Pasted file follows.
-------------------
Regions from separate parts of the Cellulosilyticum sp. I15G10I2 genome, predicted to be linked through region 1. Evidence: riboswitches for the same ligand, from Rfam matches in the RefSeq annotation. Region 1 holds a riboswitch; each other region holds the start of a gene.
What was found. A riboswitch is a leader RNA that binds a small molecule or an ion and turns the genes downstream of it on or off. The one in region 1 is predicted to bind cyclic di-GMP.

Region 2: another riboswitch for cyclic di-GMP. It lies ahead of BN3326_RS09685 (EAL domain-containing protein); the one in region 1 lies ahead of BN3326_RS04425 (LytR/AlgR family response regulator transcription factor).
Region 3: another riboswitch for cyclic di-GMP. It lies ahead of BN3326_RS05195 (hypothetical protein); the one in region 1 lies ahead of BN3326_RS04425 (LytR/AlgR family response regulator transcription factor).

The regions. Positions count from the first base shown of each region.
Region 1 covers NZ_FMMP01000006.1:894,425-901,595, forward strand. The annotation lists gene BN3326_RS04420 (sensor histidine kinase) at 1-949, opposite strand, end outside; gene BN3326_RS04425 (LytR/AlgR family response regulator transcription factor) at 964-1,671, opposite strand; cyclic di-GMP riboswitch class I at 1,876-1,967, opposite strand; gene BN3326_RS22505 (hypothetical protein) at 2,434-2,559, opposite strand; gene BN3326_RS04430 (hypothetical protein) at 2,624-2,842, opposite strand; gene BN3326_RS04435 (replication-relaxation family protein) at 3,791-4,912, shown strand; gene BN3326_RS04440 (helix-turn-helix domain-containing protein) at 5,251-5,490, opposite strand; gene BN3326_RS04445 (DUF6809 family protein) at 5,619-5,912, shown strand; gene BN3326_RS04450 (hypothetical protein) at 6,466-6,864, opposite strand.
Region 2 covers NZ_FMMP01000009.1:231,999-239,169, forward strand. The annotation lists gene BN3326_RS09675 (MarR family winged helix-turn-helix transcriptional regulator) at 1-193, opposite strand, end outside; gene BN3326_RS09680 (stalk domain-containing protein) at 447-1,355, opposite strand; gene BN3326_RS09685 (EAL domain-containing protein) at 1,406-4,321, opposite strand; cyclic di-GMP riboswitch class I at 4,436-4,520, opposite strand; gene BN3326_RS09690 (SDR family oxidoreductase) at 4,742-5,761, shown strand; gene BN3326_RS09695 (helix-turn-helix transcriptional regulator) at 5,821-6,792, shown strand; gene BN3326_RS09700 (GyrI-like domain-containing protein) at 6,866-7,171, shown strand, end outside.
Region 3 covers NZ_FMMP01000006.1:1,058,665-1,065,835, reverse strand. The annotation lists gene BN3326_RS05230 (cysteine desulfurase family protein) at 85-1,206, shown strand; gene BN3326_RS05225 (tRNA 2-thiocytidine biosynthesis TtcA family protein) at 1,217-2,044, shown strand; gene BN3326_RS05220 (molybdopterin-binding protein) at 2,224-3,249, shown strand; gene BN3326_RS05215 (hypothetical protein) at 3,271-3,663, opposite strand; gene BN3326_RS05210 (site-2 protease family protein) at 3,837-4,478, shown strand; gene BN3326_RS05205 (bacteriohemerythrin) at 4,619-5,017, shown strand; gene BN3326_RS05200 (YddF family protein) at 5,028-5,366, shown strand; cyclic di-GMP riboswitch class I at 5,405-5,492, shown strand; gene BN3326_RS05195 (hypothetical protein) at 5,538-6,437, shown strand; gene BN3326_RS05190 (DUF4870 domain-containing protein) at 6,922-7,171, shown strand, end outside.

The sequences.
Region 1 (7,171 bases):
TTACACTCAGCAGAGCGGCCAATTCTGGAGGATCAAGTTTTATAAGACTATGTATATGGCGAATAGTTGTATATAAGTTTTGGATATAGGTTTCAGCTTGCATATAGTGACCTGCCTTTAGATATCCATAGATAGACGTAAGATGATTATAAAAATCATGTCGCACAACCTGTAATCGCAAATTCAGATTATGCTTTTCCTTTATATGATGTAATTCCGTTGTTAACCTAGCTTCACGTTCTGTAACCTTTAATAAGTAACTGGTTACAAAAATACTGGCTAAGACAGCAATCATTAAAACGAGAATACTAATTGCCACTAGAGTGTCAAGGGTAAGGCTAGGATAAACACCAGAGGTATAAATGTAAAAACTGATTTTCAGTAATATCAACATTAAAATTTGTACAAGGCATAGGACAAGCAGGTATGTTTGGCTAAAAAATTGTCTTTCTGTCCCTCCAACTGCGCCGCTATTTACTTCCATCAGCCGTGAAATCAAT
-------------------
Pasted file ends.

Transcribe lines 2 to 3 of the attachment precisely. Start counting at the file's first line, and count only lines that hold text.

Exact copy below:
What was found. A riboswitch is a leader RNA that binds a small molecule or an ion and turns the genes downstream of it on or off. The one in region 1 is predicted to bind cyclic di-GMP.

Region 2: another riboswitch for cyclic di-GMP. It lies ahead of BN3326_RS09685 (EAL domain-containing protein); the one in region 1 lies ahead of BN3326_RS04425 (LytR/AlgR family response regulator transcription factor).